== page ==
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Credit: Debunking 5 Myths

Written by: Lexus (she/her)

3 min read | Published: May 14, 2024

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Credit can be a stressful subject for anyone. Knowing how to navigate it and build it comes with gaining more experience and learning more about how credit works. Growing up, you may have heard a few different things about credit. Let’s review a few common myths that have been repeated throughout many generations and are still often thought to be true. In addition, we will discuss how you can move forward to build credit positively.

MYTH 1: I should wait until I need credit before I start to build it.

This mindset can be detrimental. It’s important to actively work on building a positive credit history prior to opening a loan or line of credit. Waiting for the moment you need to utilize your credit will leave you stuck between a rock and a hard place. Increasing your credit takes a long time. Therefore, if you decide you want to borrow with some form of credit (i.e., credit card, loan, mortgage), you likely won’t have sufficient credit history to be approved or given the best rate option. Always start as early as possible and make timely payments to continue building a positive credit history.

MYTH 2: Carrying a balance on my credit card will increase my credit score.

This is another common misconception. By carrying a balance over each month, you’ll be responsible for paying interest, which means you will spend more the longer you go without paying off the balance. Carrying a balance over a long period of time can lead to a decrease in your credit score depending on how much of your credit limit is available. The goal when it comes to having a balance on your credit card is to pay it off by or before the due date each month. If possible, avoid spending 30% or more of your credit limit to help maintain your credit score.

One great tip is to attach one of your bills to your credit card and set an automatic payment before the due date. That way, you’re always paying off your credit card’s balance while also showing you are actively using it for regular transactions. This often results in a gradual increase in your credit score without you having to do anything because you have everything automated.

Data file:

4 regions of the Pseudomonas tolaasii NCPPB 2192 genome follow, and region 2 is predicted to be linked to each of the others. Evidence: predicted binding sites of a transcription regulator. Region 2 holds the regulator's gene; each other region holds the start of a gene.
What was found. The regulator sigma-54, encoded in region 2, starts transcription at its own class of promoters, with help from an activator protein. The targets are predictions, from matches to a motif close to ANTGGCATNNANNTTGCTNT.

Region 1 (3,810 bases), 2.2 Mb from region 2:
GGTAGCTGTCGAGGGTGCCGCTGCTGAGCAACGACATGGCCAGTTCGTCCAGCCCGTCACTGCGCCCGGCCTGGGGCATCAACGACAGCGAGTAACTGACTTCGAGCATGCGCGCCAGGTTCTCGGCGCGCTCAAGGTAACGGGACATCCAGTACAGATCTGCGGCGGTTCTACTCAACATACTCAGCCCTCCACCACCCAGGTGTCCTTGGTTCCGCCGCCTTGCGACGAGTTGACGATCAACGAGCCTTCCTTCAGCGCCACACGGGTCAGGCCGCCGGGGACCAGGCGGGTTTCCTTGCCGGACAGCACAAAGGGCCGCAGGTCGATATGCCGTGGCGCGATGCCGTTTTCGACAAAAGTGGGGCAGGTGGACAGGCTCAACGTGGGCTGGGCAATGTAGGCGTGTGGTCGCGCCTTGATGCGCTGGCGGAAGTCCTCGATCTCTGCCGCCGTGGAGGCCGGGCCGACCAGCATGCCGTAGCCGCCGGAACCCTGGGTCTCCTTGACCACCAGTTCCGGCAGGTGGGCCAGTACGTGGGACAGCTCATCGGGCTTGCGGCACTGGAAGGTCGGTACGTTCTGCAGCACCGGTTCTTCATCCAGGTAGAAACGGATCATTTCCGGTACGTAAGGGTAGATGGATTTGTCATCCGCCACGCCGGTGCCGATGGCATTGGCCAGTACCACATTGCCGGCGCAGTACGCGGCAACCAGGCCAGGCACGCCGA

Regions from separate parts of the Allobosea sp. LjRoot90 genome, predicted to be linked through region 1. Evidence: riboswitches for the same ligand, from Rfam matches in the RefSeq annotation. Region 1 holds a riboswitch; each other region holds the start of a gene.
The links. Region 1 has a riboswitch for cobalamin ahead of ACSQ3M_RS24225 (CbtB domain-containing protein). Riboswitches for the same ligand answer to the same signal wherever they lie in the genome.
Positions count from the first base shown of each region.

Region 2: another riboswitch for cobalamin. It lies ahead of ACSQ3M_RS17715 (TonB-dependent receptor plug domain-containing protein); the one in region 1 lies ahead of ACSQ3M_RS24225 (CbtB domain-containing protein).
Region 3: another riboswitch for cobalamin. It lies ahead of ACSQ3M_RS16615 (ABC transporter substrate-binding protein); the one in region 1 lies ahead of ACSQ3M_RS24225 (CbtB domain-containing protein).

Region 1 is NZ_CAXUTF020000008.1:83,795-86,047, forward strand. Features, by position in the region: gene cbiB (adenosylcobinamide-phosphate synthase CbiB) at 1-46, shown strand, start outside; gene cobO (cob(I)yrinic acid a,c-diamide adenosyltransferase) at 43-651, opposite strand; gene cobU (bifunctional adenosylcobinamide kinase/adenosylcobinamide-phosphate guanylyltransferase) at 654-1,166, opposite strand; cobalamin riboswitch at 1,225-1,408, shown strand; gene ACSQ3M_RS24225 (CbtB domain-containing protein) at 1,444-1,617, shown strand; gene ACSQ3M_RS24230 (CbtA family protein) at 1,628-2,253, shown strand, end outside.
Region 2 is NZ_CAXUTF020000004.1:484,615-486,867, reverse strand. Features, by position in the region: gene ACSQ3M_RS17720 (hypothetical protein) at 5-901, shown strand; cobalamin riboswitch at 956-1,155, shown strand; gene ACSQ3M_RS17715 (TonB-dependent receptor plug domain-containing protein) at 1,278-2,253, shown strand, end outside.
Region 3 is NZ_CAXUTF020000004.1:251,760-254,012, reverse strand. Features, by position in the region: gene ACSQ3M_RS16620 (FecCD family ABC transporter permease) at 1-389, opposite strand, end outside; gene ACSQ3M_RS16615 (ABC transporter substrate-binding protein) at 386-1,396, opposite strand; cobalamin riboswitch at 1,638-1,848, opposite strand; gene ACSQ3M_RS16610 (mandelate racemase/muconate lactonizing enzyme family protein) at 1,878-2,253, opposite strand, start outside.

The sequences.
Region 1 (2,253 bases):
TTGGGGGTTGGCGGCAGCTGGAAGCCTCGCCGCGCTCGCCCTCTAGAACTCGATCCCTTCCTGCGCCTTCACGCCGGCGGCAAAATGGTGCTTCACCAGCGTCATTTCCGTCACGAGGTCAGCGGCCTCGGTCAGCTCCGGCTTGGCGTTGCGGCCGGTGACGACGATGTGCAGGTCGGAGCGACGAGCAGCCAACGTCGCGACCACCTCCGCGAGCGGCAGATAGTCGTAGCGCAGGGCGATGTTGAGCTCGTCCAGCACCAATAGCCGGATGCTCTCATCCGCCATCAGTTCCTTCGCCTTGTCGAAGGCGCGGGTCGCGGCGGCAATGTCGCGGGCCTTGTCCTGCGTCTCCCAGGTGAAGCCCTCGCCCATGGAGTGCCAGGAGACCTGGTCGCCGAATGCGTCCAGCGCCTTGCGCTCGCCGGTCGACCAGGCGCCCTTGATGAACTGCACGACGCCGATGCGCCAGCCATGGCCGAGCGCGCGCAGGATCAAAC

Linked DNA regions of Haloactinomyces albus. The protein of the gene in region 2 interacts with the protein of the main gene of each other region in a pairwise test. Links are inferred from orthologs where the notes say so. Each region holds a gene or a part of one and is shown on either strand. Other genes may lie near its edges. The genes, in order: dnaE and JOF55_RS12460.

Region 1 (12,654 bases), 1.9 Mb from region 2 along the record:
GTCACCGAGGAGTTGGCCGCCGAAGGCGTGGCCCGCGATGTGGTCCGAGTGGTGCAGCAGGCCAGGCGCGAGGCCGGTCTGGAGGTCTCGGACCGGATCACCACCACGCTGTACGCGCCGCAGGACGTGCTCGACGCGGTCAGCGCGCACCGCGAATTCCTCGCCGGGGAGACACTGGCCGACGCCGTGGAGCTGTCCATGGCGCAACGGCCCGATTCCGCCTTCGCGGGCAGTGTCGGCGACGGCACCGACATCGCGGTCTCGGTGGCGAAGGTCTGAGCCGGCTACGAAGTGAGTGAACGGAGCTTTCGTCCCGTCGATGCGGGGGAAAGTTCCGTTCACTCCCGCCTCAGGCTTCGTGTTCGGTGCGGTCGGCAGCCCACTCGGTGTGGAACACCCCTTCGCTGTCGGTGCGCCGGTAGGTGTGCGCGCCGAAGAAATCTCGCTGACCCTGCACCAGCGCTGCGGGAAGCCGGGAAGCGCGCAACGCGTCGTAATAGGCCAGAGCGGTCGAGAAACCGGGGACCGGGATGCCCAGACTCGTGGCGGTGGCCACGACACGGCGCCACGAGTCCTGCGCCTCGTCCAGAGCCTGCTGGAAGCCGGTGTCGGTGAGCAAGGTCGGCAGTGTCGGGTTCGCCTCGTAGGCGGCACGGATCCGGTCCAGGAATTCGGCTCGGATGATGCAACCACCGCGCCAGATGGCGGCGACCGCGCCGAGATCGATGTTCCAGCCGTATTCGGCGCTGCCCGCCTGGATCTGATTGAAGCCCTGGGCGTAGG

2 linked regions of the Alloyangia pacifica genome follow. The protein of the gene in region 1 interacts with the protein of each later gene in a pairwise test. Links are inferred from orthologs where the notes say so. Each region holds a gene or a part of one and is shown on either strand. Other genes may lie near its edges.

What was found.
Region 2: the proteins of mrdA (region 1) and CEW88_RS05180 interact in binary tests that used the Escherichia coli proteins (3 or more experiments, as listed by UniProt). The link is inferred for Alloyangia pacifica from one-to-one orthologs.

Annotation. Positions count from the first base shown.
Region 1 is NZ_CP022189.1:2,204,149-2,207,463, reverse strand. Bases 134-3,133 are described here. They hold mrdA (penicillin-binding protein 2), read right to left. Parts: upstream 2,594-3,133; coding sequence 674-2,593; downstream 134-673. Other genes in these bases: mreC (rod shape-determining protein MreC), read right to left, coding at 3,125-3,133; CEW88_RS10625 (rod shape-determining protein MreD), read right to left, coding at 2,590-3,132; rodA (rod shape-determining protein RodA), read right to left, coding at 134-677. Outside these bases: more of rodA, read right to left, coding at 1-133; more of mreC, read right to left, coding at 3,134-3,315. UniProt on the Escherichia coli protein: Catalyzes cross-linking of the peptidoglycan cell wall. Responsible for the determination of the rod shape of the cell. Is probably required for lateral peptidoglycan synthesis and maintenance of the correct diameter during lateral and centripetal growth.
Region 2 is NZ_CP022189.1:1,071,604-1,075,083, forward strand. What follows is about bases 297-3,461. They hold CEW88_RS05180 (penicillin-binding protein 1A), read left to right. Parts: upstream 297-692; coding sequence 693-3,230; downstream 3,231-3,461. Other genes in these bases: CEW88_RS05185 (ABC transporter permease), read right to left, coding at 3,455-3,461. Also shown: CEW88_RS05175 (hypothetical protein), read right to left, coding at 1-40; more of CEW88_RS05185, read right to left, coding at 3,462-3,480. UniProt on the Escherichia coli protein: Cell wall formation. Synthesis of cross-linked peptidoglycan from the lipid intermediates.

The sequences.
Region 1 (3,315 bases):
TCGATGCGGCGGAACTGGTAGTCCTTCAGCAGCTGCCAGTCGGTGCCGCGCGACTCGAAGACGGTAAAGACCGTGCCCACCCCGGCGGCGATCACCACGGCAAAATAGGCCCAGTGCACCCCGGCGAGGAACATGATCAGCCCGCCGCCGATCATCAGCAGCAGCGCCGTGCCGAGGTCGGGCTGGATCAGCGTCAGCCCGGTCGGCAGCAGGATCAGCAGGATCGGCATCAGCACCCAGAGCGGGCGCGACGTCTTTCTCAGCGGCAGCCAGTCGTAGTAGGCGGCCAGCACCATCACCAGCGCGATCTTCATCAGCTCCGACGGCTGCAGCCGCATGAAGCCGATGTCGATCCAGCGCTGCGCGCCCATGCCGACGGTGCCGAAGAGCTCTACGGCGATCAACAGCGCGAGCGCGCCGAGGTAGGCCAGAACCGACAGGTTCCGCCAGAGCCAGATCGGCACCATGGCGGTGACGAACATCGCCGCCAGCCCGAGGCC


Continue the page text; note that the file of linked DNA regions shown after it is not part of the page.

MYTH 3: Closing a credit card will not negatively affect my credit score.

Do you have a credit card you may have forgotten about or that you recently paid off? If you no longer plan to use a credit card, it’s often not recommended to completely close your line of credit. The reason behind this is due to length of credit history. Generally, the longer you have a credit card open, the better it is for your report. Utilizing the previous and automating a payment on a credit card instead of closing it could help you maintain or possibly even boost your credit score.

MYTH 4: Credit transactions made on my debit card help build my credit score.

Have you ever had a merchant ask you whether you would prefer debit or credit when checking out at a store? When this question is posed, it has nothing to do with credit. The merchant is asking what way you plan to have your transaction completed. If you choose the debit option, you’re confirming you would like funds to automatically transfer from your checking account. If you choose credit, you’re agreeing to complete a signature-based transaction where it could take two or three business days for the funds to be taken out of your checking account. It’s your choice as to how to complete your transaction, but typically, a signature-based transaction is more secure. Regardless of whether you choose debit or credit to complete a transaction, using your debit card does not impact your credit score.

MYTH 5: Most people who have an 800-plus credit score are rich.

The funds in a bank account have no correlation to the credit score a person possesses. Someone could have $1 million and still have poor credit. This would indicate they have made or continue to make poor choices when managing their credit and any funds they may have borrowed either due to lack of knowledge or detrimental financial habits. It’s important to understand that anyone who is committed and has the right tools can achieve an impressive credit score. It truly comes down to the mindset, life circumstances and personal priorities.

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